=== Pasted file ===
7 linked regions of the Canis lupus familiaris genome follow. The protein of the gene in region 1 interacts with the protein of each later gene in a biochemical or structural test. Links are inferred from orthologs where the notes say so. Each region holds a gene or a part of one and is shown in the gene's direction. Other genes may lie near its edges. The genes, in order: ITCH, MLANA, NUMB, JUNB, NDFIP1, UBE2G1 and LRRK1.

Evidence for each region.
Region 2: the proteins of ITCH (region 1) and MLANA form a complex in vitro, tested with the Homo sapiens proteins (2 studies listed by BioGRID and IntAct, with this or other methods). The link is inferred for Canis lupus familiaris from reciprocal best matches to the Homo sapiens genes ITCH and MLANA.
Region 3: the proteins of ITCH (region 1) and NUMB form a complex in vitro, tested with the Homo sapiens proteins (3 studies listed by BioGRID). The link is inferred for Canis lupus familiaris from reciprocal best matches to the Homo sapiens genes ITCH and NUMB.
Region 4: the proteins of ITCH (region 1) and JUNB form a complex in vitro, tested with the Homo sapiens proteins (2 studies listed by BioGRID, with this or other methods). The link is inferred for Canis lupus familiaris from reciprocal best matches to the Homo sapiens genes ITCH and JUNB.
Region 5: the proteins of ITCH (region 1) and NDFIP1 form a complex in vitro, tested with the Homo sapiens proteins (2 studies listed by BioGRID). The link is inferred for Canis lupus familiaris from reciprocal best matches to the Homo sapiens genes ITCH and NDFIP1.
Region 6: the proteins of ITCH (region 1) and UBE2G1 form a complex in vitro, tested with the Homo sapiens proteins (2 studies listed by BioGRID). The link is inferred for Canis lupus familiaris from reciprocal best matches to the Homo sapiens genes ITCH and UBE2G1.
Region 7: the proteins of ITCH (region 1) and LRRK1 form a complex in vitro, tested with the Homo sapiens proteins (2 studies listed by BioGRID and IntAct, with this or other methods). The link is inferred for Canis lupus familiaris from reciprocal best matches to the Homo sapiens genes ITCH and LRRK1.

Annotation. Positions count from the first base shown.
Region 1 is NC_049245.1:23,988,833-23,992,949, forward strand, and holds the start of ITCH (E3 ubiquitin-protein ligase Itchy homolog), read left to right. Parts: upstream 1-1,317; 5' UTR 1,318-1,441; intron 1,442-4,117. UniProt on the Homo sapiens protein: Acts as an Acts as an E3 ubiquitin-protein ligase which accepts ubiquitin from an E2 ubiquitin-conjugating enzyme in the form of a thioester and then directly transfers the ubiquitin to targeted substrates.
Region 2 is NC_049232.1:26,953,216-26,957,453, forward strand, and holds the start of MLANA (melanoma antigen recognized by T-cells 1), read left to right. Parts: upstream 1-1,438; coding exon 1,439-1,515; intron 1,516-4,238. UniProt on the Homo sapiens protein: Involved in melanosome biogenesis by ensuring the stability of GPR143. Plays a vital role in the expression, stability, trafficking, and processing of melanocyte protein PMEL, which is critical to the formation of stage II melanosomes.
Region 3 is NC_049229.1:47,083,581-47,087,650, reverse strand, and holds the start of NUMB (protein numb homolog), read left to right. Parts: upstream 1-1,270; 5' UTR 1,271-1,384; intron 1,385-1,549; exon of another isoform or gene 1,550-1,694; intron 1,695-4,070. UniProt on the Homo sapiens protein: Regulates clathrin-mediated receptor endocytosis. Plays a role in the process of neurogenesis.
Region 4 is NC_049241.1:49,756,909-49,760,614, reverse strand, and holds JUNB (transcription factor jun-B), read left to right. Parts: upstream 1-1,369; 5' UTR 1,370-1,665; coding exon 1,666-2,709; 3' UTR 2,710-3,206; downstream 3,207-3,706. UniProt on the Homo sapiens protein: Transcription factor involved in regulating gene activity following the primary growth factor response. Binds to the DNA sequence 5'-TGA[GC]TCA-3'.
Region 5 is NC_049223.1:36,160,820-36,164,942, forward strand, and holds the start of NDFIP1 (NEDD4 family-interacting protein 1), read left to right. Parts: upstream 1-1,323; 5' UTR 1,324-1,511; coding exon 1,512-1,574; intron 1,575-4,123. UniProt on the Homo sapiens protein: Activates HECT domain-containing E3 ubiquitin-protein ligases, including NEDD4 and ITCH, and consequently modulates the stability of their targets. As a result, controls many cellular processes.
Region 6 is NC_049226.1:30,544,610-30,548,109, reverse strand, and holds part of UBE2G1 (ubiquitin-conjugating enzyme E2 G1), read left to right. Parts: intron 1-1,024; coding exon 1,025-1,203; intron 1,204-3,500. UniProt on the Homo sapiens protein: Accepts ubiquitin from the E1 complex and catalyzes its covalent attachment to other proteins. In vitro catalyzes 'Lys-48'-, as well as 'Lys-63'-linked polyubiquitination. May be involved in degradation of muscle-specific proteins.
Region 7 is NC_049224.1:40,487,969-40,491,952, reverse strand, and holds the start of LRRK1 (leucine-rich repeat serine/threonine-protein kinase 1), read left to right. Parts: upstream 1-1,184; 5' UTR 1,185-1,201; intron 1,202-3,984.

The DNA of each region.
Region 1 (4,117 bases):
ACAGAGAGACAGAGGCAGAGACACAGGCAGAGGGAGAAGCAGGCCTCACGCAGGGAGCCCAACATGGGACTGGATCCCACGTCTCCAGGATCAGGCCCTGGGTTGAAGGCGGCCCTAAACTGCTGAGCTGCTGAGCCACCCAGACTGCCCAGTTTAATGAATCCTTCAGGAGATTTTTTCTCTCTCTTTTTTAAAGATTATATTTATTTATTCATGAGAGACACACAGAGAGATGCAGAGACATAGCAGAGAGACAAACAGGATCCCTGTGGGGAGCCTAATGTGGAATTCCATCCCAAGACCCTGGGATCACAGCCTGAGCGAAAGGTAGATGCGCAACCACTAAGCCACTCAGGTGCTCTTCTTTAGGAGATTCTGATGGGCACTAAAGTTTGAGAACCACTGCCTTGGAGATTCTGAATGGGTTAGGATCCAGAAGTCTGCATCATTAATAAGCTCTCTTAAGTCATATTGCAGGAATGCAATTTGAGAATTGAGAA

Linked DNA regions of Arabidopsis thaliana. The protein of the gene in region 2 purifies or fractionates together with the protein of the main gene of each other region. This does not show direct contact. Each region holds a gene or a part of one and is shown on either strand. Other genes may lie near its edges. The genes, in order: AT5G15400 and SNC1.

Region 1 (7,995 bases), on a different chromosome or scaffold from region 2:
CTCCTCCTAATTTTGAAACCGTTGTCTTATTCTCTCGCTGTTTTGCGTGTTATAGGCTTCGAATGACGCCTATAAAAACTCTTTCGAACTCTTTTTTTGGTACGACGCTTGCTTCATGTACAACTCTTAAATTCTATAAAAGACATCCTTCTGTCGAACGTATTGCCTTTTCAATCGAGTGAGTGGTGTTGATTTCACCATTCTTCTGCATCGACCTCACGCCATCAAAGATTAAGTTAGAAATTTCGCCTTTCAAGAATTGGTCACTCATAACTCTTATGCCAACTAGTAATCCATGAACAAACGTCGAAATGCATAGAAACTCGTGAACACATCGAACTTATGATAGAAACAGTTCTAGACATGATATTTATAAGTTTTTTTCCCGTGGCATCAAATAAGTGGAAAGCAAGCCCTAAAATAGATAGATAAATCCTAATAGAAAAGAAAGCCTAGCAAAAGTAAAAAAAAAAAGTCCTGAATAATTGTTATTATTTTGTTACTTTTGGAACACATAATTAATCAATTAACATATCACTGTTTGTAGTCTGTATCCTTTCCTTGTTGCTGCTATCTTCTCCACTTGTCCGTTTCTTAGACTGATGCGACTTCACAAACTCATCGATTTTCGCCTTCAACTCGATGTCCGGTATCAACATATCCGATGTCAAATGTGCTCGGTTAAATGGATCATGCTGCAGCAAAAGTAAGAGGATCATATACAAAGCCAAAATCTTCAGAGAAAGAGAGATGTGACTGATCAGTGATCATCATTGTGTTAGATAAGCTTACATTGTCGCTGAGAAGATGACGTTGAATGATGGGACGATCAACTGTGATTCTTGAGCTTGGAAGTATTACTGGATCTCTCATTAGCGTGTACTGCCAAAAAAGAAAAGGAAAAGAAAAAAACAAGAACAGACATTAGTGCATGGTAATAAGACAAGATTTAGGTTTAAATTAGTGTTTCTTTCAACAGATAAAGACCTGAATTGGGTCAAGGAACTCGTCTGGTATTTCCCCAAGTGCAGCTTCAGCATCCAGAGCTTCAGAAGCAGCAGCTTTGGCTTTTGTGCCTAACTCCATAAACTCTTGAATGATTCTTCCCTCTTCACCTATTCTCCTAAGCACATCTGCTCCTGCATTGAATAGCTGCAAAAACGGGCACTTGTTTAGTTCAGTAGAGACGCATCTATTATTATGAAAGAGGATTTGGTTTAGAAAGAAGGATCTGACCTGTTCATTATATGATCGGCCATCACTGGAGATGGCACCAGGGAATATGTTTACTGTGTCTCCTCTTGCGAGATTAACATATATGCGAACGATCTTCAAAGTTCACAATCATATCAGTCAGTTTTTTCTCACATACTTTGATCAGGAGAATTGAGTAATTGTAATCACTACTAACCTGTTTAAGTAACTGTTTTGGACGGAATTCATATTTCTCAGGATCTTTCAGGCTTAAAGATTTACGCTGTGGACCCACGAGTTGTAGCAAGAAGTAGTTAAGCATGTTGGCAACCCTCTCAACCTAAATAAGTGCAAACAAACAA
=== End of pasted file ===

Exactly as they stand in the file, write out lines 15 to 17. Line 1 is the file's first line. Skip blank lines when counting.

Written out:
Region 6 is NC_049226.1:30,544,610-30,548,109, reverse strand, and holds part of UBE2G1 (ubiquitin-conjugating enzyme E2 G1), read left to right. Parts: intron 1-1,024; coding exon 1,025-1,203; intron 1,204-3,500. UniProt on the Homo sapiens protein: Accepts ubiquitin from the E1 complex and catalyzes its covalent attachment to other proteins. In vitro catalyzes 'Lys-48'-, as well as 'Lys-63'-linked polyubiquitination. May be involved in degradation of muscle-specific proteins.
Region 7 is NC_049224.1:40,487,969-40,491,952, reverse strand, and holds the start of LRRK1 (leucine-rich repeat serine/threonine-protein kinase 1), read left to right. Parts: upstream 1-1,184; 5' UTR 1,185-1,201; intron 1,202-3,984.

The DNA of each region.